Loose droppings: stress or diet?

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Loose droppings aren’t nice: anything from “cow pats” to watery slurry means dirty horses and difficult mucking out. In some horses it is rare. In others, just the stress of travel and competition can set them off. In any case, loose droppings are a sign that something’s not right.

Regular loose droppings might mean your horse ahs a particular susceptibility to stress, but sudden onset of a smelly and watery projectile diarrhoea, accompanied by darkened mucous membranes, may be indicative of unexpected stress or disease.

The horse’s digestive system is huge and when full, accounts for about 15% of its total weight. The small and large intestines account for the majority, with the large intestine holding 100 litres of food and water at any one time.

Anything affecting the digestive system affects the general health of the horse. The whole tract is populated with bacteria and other microbes, particularly the hindgut. Upsetting the balance is what causes loose droppings.

In the small intestine, upsetting the balance through stress allows pathogenic bugs such as salmonella to proliferate. In stressed horses, probiotics or prebiotics are sometimes recommended to prevent this “takeover”. Some people report good results, making probiotics or prebiotics a good insurance policy if you have a stressy horse. However, there is actually little scientific proof that they really do work.

The more food you give, the faster it passes through. Horses that are loose on 18lb of hard food per day often improve when the level is dropped to 14lb. In effect what happens here is that more forage is eaten, and this is essential for a healthy digestive system. It acts to “stem the flow”.

Any starch and sugar not digested and absorbed in the small intestine passes undigested into the hindgut and disrupts its normal function. Loose droppings are an early sign that things are wrong. Do something about it before it turns into colic, laminitis or tying up.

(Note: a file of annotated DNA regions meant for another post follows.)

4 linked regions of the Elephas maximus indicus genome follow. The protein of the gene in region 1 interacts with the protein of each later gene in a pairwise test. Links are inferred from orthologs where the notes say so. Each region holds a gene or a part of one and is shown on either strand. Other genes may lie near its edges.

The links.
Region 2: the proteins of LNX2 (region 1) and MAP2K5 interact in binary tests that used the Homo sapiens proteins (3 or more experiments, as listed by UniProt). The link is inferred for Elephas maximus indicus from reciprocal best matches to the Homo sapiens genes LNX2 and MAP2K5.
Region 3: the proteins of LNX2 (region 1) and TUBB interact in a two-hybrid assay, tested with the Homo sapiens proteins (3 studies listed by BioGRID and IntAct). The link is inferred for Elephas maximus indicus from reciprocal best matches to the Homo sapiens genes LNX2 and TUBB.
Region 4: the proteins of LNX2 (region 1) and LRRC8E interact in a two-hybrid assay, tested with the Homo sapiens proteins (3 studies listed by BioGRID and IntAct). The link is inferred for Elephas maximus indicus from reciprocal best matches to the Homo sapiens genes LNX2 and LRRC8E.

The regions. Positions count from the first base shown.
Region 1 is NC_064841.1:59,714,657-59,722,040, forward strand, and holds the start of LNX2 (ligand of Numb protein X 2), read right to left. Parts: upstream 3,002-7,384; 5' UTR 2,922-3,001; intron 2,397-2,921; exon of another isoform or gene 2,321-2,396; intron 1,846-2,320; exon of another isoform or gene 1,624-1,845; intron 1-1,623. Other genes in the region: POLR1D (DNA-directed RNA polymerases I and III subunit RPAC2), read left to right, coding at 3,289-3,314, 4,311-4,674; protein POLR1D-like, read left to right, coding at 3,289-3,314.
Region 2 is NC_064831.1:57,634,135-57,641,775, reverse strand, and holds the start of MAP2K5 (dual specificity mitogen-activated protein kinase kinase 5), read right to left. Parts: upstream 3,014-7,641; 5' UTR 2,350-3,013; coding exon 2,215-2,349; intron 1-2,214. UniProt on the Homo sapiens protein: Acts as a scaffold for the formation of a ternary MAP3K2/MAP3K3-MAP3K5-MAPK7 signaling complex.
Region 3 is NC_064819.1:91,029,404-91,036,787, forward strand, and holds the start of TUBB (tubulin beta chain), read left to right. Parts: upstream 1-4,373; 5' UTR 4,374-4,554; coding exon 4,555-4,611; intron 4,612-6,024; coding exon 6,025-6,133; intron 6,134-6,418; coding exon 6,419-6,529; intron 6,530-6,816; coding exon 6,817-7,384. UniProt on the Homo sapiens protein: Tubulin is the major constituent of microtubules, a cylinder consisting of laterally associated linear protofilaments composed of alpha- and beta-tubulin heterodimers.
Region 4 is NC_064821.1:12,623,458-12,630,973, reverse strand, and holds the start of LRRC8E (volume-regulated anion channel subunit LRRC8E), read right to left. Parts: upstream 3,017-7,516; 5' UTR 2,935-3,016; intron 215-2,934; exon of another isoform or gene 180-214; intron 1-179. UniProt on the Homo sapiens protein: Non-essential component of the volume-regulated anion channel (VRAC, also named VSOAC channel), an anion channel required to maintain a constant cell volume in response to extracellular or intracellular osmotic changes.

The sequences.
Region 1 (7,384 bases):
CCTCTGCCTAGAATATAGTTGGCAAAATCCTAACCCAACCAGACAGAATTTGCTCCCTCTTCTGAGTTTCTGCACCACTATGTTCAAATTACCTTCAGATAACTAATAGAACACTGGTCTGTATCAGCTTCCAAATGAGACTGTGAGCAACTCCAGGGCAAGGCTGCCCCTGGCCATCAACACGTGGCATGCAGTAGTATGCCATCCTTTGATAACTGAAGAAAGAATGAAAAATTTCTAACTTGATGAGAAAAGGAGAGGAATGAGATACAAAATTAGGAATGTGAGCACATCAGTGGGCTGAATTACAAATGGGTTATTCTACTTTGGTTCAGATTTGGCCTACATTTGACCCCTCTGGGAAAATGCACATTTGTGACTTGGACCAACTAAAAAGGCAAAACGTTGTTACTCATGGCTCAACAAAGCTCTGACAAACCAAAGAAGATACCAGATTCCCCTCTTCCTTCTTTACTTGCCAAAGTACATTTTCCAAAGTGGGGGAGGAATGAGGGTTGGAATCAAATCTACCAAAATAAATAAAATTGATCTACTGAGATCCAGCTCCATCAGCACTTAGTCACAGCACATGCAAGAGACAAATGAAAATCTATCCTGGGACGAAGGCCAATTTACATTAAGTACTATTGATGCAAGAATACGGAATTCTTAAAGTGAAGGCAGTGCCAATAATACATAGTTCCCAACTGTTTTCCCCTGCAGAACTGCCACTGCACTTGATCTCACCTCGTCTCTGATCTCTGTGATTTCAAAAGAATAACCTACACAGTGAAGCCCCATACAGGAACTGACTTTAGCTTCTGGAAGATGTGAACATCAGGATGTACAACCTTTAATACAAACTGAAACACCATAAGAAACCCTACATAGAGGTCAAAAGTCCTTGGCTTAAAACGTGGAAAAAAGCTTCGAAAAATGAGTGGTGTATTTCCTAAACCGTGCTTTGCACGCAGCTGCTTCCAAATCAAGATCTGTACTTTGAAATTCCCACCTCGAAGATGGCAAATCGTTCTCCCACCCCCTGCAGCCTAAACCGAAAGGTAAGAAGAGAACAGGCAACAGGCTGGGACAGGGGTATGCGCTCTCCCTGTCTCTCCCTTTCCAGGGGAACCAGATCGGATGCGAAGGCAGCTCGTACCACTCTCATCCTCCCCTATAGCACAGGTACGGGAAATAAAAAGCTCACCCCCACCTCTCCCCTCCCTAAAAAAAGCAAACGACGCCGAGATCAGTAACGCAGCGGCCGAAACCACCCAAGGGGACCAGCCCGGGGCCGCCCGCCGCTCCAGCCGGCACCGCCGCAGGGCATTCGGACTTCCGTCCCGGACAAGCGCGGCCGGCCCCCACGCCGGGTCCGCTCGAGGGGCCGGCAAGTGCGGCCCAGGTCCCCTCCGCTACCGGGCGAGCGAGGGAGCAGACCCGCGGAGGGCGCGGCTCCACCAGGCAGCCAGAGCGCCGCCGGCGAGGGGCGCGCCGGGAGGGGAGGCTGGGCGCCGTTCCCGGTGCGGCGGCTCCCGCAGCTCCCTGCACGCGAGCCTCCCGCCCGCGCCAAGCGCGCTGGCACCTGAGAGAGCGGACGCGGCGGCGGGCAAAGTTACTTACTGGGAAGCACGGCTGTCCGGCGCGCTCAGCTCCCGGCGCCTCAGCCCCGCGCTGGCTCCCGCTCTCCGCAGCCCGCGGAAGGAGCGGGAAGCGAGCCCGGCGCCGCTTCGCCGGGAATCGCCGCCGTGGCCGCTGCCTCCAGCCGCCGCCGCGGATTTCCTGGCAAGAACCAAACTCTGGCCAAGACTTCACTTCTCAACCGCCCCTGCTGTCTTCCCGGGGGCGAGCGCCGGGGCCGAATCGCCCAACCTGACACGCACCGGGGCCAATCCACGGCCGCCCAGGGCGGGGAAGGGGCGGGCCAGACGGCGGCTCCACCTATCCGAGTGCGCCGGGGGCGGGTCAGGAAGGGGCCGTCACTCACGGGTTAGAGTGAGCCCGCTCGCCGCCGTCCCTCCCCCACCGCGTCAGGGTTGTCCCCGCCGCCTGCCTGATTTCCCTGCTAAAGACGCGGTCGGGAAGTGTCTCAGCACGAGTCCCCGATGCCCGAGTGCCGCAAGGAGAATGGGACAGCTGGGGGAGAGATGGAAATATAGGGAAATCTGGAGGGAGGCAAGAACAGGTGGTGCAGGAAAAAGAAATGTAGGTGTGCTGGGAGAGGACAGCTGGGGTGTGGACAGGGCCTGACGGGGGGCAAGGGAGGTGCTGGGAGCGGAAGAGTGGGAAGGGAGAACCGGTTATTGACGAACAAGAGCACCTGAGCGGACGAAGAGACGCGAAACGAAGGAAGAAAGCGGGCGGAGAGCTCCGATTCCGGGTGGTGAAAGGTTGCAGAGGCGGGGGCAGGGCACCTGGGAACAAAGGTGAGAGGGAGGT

Possible causes:

  • Check temperature and pulse for signs of fever or illness
  • Recent use of antibiotics: these disrupt the internal microbial balance
  • Check that your worming programme is up to date
  • Think back as to recent changes that may have caused a change in the amount or type of food consumed, i.e. turnout on to a new paddock with more grass or a sudden spurt of grass growth. Recent hard work over and above the horse’s stage of fitness. A new batch of hay or haylage that the horse isn’t eating as well. A sudden weather change such as unexpected frost or thunderstorms.
  • Feed to prevent an overload of starch and sugar
  • Never give more than 2kg of hard feed at a time
  • In high-risk horses, opt for low-starch feeds. Cubes are always lower in starch than mixes
  • Of all the starches, starch from maize (corn) is the slowest digested in the small intestine and is the one most likely to overflow into the large intestine. Be wary of feeding large quantities of high-maize diets.
  • This feed feature first appeared in Horse& Hound (16 September 2004)